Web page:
CHARLESTON, W.Va. -- In 1974, Ellen Cook had a child who could not speak or walk. "We cared for her at home for years," she said. "It was hard, very hard."
"Food can be comfort," she said. She put on serious weight.
She weighed 130 when her daughter was born. By age 45, she weighed close to 400 pounds and had developed heart problems, diabetes, thyroid problems, hypertension and gout.
For years after her daughter died, she took care of elderly people and cleaned homes. Her husband was a jack of all trades, a mechanic, a welder, a body shopper. They live "way out" in the Putnam County countryside. "We'd work several jobs at once. Sometimes there was work, sometimes not."
She didn't go to the doctor she said, "till it got bad. You put it off, because you don't want to rack up another bill you can't pay."
"Before I found Health Right nine years ago, I was in and out of hospitals and emergency rooms," Cook said. "I'd be in for congestive heart failure for two weeks, then they'd discharge me with prescriptions I couldn't afford to fill. Within days sometimes, I'd be back in. Then it would happen all over again. It was awful."
One week in the hospital with complex problems can cost more than $15,000, according to the West Virginia Health Care Authority.
But today, at 58, Cook's life is very different. "I haven't been in a hospital bed even once in nine years, thank the Lord," she said. She has been in an ER only twice in nine years, according to her medical records.
How did she do that?
"I do everything West Virginia Health Right tells me to do, one step at a time," she said with a big smile. "They've given me back my life."
"When I first came to Health Right, I couldn't walk without holding on to the walls," she said. "Within two months, they had me on my feet, moving around, doing what I needed to do."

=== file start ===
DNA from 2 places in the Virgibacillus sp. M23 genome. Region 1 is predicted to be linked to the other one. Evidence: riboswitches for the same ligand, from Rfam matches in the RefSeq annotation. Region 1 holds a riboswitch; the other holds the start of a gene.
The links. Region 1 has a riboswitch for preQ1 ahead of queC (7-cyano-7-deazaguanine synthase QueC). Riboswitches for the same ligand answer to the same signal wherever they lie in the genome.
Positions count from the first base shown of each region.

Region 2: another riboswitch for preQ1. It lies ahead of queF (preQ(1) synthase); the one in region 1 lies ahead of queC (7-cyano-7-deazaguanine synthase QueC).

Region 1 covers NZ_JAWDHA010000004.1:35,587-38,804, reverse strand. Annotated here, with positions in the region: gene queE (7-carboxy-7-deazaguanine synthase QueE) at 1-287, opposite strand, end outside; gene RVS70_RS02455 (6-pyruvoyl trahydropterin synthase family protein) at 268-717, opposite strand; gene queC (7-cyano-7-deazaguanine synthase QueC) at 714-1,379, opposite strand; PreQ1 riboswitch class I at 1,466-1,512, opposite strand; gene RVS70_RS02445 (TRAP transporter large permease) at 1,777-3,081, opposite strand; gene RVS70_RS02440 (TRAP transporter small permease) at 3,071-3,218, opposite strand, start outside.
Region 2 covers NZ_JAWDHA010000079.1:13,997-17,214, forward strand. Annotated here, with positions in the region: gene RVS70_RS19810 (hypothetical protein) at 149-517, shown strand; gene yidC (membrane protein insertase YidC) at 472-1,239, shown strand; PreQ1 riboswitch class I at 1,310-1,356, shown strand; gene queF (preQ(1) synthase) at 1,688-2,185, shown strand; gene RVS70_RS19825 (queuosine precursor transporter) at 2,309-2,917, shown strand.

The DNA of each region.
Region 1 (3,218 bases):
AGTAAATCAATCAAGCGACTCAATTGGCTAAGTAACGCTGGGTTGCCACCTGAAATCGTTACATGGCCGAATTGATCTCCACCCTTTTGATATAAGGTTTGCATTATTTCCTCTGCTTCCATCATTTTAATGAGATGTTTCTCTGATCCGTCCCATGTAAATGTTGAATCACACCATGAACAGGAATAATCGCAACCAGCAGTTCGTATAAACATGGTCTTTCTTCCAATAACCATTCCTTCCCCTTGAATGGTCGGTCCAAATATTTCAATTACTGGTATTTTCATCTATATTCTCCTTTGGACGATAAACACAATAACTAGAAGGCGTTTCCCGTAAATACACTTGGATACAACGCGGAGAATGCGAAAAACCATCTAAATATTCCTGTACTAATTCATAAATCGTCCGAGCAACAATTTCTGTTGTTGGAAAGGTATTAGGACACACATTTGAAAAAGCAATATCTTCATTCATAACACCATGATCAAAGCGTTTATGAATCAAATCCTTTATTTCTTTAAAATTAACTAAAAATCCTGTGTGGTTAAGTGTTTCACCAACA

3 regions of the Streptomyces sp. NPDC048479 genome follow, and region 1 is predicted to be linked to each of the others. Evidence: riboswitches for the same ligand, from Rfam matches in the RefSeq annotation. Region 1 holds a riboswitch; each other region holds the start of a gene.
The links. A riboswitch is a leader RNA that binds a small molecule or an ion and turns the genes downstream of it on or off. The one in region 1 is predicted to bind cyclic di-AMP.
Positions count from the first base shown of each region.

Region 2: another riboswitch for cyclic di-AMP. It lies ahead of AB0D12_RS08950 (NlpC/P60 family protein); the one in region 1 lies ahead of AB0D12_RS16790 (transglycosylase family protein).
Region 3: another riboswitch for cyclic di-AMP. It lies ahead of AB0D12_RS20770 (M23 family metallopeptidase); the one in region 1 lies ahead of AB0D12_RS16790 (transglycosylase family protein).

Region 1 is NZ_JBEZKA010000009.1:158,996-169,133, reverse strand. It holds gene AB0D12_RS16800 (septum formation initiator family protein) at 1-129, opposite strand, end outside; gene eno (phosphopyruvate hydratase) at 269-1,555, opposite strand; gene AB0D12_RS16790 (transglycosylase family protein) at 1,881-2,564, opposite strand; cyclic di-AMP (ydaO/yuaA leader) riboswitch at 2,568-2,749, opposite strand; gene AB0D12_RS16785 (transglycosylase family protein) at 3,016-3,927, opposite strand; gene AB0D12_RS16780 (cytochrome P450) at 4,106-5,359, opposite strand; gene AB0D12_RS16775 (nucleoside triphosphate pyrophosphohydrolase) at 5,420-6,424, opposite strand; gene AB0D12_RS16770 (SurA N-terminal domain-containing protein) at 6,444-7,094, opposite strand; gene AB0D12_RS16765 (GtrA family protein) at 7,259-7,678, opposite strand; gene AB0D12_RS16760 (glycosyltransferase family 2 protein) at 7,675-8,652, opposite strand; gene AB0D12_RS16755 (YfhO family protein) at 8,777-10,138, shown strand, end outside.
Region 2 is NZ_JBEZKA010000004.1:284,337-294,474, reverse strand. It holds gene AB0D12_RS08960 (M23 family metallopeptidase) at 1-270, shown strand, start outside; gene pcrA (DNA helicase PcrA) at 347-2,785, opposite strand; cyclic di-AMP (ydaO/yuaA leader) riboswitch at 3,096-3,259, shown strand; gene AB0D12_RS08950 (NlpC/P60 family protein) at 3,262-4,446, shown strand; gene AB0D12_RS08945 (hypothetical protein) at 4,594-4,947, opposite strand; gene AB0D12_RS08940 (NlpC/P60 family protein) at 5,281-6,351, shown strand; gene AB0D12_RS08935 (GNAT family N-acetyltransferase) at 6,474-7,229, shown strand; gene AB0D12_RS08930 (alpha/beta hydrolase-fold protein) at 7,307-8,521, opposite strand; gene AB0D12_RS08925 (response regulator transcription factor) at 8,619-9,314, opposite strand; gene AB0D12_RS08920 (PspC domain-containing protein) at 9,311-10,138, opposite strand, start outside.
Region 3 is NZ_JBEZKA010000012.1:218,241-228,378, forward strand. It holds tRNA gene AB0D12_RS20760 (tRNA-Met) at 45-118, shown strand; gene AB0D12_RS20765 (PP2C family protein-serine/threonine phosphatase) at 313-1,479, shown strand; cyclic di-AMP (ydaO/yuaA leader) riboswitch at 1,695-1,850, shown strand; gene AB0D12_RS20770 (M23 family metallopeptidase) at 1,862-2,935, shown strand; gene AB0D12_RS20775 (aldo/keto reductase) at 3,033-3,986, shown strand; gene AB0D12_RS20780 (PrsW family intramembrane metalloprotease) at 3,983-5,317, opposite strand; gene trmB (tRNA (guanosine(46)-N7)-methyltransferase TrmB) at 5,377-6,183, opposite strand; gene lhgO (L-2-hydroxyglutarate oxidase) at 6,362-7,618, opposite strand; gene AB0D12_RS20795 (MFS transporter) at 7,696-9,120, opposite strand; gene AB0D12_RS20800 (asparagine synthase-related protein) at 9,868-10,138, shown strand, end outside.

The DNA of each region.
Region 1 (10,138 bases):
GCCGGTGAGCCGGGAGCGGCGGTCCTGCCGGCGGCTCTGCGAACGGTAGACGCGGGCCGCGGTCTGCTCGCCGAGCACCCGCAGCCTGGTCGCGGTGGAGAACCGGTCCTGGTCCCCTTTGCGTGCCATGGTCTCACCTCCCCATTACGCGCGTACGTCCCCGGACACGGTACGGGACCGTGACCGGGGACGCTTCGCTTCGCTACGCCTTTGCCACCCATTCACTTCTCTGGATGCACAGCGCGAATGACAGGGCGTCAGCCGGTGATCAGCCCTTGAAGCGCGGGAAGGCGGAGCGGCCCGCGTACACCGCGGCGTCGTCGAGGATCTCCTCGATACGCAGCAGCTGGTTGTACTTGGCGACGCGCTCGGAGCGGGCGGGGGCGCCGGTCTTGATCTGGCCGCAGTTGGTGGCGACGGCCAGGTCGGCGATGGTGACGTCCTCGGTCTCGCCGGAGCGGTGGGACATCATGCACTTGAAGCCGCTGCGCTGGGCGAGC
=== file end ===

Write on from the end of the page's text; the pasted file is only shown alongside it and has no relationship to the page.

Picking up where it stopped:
As Medicaid begins to arrange care management for tens of thousands of West Virginians, Cook can testify to what it can do.
She and her husband and 22,000 other Health Right patients make too much money to qualify for Medicaid and too little to afford care or insurance. "Our patients have part-time jobs or are retired or laid-off," said Health Right director Pat White.
At Health Right, they get free health care and pay $2 per 90-day prescription.
"Anything they tell me to do, I'll do," Cook said. "I can't afford not to. If they tell me to do a blood lab or X-ray, I do it. They give me my glucose strips, I use them. I can get my medicine now, and I take it."
Just as important, she has learned how to improve her own health. She now tests and monitors her blood sugar and blood pressure levels. She has learned which foods send her blood sugar and blood pressure up.
"Used to be I didn't eat breakfast then mostly ate junk food the rest of the day," Cook said. "Now I eat a good breakfast and small meals after that, real food. Nothing fancy, but I like it."
"Americans think health care means take pills," White said. "We show people how to get off pills."
"I was so scared when I first came to Health Right," Cook said. "A nurse practitioner let me call her at home if my blood sugar went high. She called me sometimes at home too, to see how I was doing. That meant so much to me that she called me."
That kind of personal, face-to-face attention "inspires enormous loyalty," said Nidia Henderson, PEIA wellness director. "It's one reason why they have such success influencing patients to do what they need to do to stay healthy."
Cook has probably saved the health-care system many hundreds of thousands of dollars in nine years by being willing to follow medical directions and change her lifestyle.
"All patients don't comply, but most try," White said.
Only one of CAMC's top 36 ER users was a Health Right patient. "They don't need the ER as much," White said.
CAMC knows Health Right saves them a lot of money. They provide the clinic with a full-time pharmacist, all blood tests and more complex tests such as MRIs. They pay their utilities and provide maintenance and housekeeping. "And we save them millions a year," White said.
'Take charge of your health'
The poor economy brought in many patients who lost solid jobs with insurance, White said. Linda Pipinos, 57, of Charleston, is one. She processed claims for Wells Fargo, until one day her gallbladder ruptured. With surgery complications, she was in and out of the hospital for a year. Her employer replaced her.